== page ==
As Men’s Health Week gets underway, a leading psychology clinician says the rise of telehealth as a result of the COVID-19 pandemic has seen significant increases in the number of men accessing counselling services.

Psychology clinician Dr Terence Bartholomew said: “Research indicates that some men are more likely to attempt therapy if it is delivered via video.”

“Telehealth feels less intimate and doesn't require their physical presence in the room”, said Dr Bartholomew from the Cairnmillar Institute. The Cairnmillar Institute is a Melbourne-based not-for- profit registered health promotion charity.

“Topics like being unfaithful, abandonment, sexual dysfunction, and other physical losses, that may involve some kind of shame, can be more readily engaged with.”

Dr Bartholomew said: “There’s a growing awareness that health is about one's whole system, and that psychological and physical well-being are inextricably linked.

“That means we're seeing more males in therapy contexts, and also that therapists need to become more skilled in engaging with men and being open to the challenges that they present as clients.”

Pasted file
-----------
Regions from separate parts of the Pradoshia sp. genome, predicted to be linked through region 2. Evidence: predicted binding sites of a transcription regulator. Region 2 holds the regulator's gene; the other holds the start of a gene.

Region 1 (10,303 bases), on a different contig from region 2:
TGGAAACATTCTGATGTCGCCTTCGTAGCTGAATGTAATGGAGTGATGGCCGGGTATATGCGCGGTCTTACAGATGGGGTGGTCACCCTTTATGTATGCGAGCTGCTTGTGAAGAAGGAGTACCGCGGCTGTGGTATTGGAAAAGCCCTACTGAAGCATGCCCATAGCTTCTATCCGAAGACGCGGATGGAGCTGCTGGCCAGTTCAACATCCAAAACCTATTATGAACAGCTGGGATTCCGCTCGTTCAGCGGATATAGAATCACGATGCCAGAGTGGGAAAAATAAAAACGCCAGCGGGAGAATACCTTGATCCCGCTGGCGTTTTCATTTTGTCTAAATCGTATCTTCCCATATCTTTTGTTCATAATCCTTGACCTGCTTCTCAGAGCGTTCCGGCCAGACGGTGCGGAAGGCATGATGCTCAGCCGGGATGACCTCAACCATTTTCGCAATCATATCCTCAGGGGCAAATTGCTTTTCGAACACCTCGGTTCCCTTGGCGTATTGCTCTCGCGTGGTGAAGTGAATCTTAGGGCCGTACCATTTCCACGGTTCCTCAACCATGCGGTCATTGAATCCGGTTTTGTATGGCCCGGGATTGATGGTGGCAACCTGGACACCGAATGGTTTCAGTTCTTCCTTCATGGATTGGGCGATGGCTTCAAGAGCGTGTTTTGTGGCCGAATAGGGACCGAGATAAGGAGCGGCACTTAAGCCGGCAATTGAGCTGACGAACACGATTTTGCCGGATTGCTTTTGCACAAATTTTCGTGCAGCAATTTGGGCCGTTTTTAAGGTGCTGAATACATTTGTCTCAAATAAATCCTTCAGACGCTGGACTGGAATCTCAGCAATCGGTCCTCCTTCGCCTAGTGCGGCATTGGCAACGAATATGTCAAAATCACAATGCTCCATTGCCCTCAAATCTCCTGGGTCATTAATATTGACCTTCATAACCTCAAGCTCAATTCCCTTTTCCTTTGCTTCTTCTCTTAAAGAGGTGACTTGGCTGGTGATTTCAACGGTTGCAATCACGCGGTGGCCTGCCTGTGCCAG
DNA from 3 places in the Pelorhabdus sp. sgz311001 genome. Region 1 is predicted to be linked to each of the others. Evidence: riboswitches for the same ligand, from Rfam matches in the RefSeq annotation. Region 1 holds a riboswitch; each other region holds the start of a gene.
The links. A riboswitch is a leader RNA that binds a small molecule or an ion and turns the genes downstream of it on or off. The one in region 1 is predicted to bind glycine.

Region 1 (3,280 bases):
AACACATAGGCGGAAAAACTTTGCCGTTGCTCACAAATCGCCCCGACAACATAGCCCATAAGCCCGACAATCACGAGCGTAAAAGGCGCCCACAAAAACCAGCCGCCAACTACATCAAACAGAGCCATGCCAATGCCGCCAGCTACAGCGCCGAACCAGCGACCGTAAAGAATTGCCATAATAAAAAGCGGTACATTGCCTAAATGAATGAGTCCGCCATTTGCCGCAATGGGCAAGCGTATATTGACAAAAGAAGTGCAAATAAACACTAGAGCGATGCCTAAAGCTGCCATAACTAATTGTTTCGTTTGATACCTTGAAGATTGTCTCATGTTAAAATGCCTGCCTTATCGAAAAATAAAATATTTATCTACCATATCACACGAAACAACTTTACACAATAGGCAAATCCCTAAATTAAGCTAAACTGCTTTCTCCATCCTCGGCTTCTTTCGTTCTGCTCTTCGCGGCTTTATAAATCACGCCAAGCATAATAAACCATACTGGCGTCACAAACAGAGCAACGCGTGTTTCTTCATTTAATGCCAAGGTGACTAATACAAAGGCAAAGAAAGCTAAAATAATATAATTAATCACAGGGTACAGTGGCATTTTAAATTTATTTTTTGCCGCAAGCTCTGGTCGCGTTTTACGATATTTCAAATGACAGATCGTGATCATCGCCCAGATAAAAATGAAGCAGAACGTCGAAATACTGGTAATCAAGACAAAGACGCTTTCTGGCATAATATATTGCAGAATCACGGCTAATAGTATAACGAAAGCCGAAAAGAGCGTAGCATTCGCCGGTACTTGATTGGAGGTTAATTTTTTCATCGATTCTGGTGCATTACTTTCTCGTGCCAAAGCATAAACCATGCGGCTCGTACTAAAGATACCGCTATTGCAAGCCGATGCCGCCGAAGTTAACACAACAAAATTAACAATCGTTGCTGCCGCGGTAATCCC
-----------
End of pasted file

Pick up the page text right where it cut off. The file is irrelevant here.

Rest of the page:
“The stereotype is that men don't seek out or prefer not to engage with psychological help, but we've seen real changes in this over the past decade.”

“There's the stigma for men, their conditioned communication style – which is often not about verbally deconstructing and analysing events, the obstacle of the dated and dismissive idea of the 'mid-life crisis', and gender differences in the effects of COVID. Males prefer the buffer of talking about issues while completing other tasks, and this ability to get together for projects has been limited by restrictions.”

About Dr Terence Bartholomew:

Dr Terence Bartholomew of the Cairnmillar Institute in Melbourne is a psychology clinician who is experienced with working with males across the lifespan, both individually and in couples.

About Men’s Health Week:

International Mens Health Week runs from Monday June 14 through to Sunday June 20.